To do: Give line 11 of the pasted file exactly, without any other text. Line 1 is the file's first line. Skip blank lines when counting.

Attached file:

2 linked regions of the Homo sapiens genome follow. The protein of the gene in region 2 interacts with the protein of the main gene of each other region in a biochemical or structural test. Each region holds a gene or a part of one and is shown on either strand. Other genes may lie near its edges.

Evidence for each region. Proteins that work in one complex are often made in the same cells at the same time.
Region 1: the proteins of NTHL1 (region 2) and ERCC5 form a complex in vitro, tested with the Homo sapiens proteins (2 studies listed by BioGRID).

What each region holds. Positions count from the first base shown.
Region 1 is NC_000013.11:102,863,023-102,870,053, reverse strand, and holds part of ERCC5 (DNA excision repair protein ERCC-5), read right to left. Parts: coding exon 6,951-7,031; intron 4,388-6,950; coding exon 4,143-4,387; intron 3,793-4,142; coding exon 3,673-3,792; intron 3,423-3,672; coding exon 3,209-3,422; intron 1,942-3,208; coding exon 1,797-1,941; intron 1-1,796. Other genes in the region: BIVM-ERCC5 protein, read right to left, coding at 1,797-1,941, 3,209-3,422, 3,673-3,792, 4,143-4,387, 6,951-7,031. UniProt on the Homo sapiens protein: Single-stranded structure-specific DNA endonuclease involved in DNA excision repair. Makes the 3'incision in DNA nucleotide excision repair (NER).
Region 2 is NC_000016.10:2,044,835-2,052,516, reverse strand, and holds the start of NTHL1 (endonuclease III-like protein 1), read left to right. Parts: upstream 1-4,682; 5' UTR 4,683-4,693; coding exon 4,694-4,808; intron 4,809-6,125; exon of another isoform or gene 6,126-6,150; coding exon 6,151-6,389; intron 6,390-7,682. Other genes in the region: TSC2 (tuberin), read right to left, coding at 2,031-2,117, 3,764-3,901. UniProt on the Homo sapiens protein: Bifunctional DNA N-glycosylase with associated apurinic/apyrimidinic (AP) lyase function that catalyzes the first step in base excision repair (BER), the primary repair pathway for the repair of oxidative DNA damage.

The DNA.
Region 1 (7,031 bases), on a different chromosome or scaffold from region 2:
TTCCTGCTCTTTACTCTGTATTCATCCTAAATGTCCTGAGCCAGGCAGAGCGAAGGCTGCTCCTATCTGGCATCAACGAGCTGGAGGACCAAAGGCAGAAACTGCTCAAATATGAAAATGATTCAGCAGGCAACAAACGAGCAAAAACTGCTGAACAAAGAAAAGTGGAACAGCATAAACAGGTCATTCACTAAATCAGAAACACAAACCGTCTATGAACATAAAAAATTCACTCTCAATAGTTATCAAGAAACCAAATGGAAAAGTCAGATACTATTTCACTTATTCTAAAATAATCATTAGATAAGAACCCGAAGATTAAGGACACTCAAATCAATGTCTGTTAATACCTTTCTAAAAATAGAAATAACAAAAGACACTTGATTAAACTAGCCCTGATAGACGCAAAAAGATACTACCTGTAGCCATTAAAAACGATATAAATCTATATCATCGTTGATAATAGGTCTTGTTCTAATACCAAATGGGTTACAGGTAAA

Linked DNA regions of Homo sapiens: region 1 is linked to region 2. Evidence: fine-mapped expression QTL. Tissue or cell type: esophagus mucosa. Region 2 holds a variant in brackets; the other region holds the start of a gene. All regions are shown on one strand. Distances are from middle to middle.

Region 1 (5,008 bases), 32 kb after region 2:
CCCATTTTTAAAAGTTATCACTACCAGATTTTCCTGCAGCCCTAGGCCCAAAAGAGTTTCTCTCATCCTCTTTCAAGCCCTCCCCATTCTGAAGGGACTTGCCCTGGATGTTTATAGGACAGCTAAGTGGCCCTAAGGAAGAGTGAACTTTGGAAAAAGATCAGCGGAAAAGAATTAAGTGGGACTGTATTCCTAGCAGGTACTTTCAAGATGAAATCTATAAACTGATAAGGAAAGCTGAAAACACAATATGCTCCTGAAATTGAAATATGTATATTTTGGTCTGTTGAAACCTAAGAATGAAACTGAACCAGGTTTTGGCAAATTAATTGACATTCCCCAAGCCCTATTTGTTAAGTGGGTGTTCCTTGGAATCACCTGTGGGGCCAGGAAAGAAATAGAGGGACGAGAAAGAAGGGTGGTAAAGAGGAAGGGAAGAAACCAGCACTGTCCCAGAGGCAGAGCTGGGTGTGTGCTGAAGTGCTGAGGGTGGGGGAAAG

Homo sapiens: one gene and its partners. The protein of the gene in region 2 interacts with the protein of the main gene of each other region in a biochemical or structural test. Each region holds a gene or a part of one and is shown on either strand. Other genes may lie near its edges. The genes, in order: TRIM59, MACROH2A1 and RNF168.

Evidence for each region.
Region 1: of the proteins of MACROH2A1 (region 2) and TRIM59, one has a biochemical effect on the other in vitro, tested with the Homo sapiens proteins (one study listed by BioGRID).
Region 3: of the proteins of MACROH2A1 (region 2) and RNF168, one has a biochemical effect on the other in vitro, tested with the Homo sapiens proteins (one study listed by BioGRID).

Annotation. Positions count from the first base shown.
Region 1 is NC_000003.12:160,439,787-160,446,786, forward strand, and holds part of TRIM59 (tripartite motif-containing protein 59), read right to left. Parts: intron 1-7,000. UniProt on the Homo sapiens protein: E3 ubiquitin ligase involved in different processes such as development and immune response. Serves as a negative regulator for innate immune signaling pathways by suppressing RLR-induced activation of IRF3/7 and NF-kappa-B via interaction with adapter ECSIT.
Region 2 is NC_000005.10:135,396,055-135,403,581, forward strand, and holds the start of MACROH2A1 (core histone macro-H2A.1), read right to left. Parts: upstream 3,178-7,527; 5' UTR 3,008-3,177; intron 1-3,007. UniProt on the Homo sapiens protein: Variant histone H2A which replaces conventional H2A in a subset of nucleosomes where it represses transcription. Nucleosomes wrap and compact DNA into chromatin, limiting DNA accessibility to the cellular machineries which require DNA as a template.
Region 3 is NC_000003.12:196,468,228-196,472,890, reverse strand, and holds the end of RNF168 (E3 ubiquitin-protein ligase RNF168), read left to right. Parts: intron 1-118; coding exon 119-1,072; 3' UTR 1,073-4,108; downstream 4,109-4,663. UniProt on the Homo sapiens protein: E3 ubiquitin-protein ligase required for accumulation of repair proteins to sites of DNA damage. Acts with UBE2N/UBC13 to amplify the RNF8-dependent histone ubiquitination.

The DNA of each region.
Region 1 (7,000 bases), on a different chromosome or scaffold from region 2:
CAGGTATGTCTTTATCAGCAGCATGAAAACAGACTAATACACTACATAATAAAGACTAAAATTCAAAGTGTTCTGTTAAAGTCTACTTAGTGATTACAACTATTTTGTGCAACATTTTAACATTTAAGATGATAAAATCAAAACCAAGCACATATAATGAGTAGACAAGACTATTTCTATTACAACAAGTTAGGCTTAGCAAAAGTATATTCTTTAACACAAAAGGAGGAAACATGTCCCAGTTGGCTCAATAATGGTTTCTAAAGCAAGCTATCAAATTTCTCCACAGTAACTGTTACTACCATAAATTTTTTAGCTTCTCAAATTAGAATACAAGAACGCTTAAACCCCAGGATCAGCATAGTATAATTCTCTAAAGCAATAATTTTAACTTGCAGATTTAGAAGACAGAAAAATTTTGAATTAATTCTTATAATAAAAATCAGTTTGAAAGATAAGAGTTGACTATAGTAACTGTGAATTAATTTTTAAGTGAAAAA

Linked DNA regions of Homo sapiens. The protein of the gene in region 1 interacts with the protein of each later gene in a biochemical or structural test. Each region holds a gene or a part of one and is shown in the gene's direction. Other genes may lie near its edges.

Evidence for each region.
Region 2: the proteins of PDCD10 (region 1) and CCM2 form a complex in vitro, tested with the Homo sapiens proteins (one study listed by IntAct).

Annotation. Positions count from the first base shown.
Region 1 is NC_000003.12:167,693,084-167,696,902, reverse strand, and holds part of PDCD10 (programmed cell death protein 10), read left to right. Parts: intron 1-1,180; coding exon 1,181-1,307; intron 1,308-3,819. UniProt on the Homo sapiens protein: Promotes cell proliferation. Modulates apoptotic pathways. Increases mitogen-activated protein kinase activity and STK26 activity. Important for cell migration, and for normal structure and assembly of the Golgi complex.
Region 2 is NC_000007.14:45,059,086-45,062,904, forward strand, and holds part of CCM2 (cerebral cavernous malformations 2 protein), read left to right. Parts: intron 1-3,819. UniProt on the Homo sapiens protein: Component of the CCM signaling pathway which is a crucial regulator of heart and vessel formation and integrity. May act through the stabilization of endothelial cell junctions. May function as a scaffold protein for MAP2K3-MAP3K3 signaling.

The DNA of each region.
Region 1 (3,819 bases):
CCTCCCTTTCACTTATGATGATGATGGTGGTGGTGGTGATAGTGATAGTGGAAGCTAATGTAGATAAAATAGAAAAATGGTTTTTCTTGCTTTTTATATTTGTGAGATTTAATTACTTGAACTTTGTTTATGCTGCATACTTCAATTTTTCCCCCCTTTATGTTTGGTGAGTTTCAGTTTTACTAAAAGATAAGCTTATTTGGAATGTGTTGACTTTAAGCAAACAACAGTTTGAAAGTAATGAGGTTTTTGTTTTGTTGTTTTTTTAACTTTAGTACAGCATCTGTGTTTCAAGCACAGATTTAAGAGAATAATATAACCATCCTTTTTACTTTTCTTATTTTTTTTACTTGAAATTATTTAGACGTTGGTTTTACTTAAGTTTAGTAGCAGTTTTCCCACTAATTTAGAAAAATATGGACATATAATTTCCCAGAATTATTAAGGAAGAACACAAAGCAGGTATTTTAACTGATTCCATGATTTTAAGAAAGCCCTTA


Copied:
Region 1 (5,008 bases), 32 kb after region 2: